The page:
Robert Frost and Nature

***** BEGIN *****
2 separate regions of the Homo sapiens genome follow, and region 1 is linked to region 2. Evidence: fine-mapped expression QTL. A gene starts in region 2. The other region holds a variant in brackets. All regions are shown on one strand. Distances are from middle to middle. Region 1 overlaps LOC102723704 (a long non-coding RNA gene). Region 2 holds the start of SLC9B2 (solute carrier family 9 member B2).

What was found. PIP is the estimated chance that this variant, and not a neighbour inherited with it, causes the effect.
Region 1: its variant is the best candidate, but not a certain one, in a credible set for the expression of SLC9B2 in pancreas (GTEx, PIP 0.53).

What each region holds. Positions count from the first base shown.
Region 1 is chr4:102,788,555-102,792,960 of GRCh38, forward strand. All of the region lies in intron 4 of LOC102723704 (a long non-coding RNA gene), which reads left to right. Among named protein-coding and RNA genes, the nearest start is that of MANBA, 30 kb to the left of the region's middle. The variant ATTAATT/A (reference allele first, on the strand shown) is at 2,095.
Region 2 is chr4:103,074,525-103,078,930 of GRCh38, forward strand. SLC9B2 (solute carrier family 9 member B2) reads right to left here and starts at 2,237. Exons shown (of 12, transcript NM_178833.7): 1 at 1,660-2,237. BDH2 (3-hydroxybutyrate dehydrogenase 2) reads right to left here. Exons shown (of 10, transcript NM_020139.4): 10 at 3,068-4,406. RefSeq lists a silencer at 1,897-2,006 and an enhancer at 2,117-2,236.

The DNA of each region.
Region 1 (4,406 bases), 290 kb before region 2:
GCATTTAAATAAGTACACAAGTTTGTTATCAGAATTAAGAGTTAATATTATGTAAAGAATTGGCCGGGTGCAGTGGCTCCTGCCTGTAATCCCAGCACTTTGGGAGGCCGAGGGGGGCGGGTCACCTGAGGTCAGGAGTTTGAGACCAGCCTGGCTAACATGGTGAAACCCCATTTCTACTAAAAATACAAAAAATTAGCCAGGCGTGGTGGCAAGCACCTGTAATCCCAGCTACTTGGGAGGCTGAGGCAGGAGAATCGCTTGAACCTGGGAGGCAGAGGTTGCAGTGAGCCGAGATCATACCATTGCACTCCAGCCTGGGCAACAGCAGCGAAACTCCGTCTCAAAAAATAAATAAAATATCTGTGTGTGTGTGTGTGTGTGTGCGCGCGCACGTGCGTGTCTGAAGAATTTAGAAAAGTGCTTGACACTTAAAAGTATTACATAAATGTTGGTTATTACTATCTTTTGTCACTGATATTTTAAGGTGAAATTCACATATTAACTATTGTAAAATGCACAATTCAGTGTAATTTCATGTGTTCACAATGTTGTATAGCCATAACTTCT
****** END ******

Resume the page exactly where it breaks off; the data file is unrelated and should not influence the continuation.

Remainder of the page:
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Jordan Genaw Chris Hilton English 102-23 15 April 2013 Nature and Robert Frost Robert Frost was famous for the way in which he was able to show the relationship between humans and nature. Since his poetry about nature did not always seem to show the positive things in life, he was often criticized for it. Frost did in fact use nature in various poems to express his outlook on humanity and even the human mind itself. Through his poetry, Frost tried to show the relationship humans hold with nature. He also shows that even though there is a connection between the two, humans do not receive sympathy or very much comfort with nature. While man hopes that nature can help us make decisions and succeed in life, nature has no mind or will of its own. People often refer to being “one” with nature, but really they are physically and socially alone. Frost would like us to recognize the connections we share with nature, but not to believe there are connections where there are none. He also wrote about people being alone in the wilderness in order to help them understand different problems or consequences facing the human mind. Three different Frost poems where relationships between humans and nature can be found are The Road Not Taken, Stopping by Woods on a Snowy Evening, and An Old Man’s Winter Night. Although The Road Not Taken has both literal and symbolic meaning, the literal relationship between the narrator and nature seems to be neutral. The narrator does not seem to have a negative or positive outlook on the nature scene around him. The woods do present him with a fork in road forcing him to choose between two separate paths. “And be one traveler, long I stood/And looked down one as far as I could/To where it bent in the undergrowth” (Frost 2-5). The narrator is saying that since he is alone, he knows that this decision must be made with no help even though
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